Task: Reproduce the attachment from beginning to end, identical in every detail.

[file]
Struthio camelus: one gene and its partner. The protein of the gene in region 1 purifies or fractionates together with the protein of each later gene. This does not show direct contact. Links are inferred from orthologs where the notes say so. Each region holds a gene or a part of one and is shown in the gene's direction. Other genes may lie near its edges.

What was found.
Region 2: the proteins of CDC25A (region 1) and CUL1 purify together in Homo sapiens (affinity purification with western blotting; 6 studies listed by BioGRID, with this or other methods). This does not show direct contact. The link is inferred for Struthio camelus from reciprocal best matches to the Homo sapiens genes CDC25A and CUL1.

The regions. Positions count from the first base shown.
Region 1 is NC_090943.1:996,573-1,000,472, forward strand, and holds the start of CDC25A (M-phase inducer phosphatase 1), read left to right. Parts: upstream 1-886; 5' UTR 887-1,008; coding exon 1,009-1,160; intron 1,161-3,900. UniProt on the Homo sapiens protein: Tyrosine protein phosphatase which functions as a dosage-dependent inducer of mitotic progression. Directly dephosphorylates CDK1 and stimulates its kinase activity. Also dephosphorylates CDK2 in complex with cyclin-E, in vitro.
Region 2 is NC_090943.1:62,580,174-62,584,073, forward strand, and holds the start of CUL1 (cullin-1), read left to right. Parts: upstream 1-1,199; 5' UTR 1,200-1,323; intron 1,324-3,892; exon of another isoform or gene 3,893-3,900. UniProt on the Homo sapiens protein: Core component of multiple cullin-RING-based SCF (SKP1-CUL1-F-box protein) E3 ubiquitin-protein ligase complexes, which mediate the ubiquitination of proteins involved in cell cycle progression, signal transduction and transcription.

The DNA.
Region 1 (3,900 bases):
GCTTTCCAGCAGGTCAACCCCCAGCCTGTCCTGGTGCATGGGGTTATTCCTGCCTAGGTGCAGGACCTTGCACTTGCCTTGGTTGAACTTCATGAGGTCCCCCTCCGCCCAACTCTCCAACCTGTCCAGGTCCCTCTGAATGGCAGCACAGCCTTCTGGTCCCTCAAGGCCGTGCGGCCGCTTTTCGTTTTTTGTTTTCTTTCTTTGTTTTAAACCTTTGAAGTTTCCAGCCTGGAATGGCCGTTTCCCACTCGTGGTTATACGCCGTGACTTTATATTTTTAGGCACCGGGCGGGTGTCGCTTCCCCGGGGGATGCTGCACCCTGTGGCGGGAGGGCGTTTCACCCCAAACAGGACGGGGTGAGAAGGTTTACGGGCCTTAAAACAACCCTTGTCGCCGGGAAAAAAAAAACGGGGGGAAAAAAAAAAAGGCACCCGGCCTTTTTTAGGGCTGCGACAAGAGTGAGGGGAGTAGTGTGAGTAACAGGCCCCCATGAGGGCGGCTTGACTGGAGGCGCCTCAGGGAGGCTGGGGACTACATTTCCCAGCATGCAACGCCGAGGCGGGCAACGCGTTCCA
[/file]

Struthio camelus: one gene and its partner. The protein of the gene in region 1 purifies or fractionates together with the protein of each later gene. This does not show direct contact. Links are inferred from orthologs where the notes say so. Each region holds a gene or a part of one and is shown in the gene's direction. Other genes may lie near its edges.

What was found.
Region 2: the proteins of CDC25A (region 1) and CUL1 purify together in Homo sapiens (affinity purification with western blotting; 6 studies listed by BioGRID, with this or other methods). This does not show direct contact. The link is inferred for Struthio camelus from reciprocal best matches to the Homo sapiens genes CDC25A and CUL1.

The regions. Positions count from the first base shown.
Region 1 is NC_090943.1:996,573-1,000,472, forward strand, and holds the start of CDC25A (M-phase inducer phosphatase 1), read left to right. Parts: upstream 1-886; 5' UTR 887-1,008; coding exon 1,009-1,160; intron 1,161-3,900. UniProt on the Homo sapiens protein: Tyrosine protein phosphatase which functions as a dosage-dependent inducer of mitotic progression. Directly dephosphorylates CDK1 and stimulates its kinase activity. Also dephosphorylates CDK2 in complex with cyclin-E, in vitro.
Region 2 is NC_090943.1:62,580,174-62,584,073, forward strand, and holds the start of CUL1 (cullin-1), read left to right. Parts: upstream 1-1,199; 5' UTR 1,200-1,323; intron 1,324-3,892; exon of another isoform or gene 3,893-3,900. UniProt on the Homo sapiens protein: Core component of multiple cullin-RING-based SCF (SKP1-CUL1-F-box protein) E3 ubiquitin-protein ligase complexes, which mediate the ubiquitination of proteins involved in cell cycle progression, signal transduction and transcription.

The DNA.
Region 1 (3,900 bases):
GCTTTCCAGCAGGTCAACCCCCAGCCTGTCCTGGTGCATGGGGTTATTCCTGCCTAGGTGCAGGACCTTGCACTTGCCTTGGTTGAACTTCATGAGGTCCCCCTCCGCCCAACTCTCCAACCTGTCCAGGTCCCTCTGAATGGCAGCACAGCCTTCTGGTCCCTCAAGGCCGTGCGGCCGCTTTTCGTTTTTTGTTTTCTTTCTTTGTTTTAAACCTTTGAAGTTTCCAGCCTGGAATGGCCGTTTCCCACTCGTGGTTATACGCCGTGACTTTATATTTTTAGGCACCGGGCGGGTGTCGCTTCCCCGGGGGATGCTGCACCCTGTGGCGGGAGGGCGTTTCACCCCAAACAGGACGGGGTGAGAAGGTTTACGGGCCTTAAAACAACCCTTGTCGCCGGGAAAAAAAAAACGGGGGGAAAAAAAAAAAGGCACCCGGCCTTTTTTAGGGCTGCGACAAGAGTGAGGGGAGTAGTGTGAGTAACAGGCCCCCATGAGGGCGGCTTGACTGGAGGCGCCTCAGGGAGGCTGGGGACTACATTTCCCAGCATGCAACGCCGAGGCGGGCAACGCGTTCCA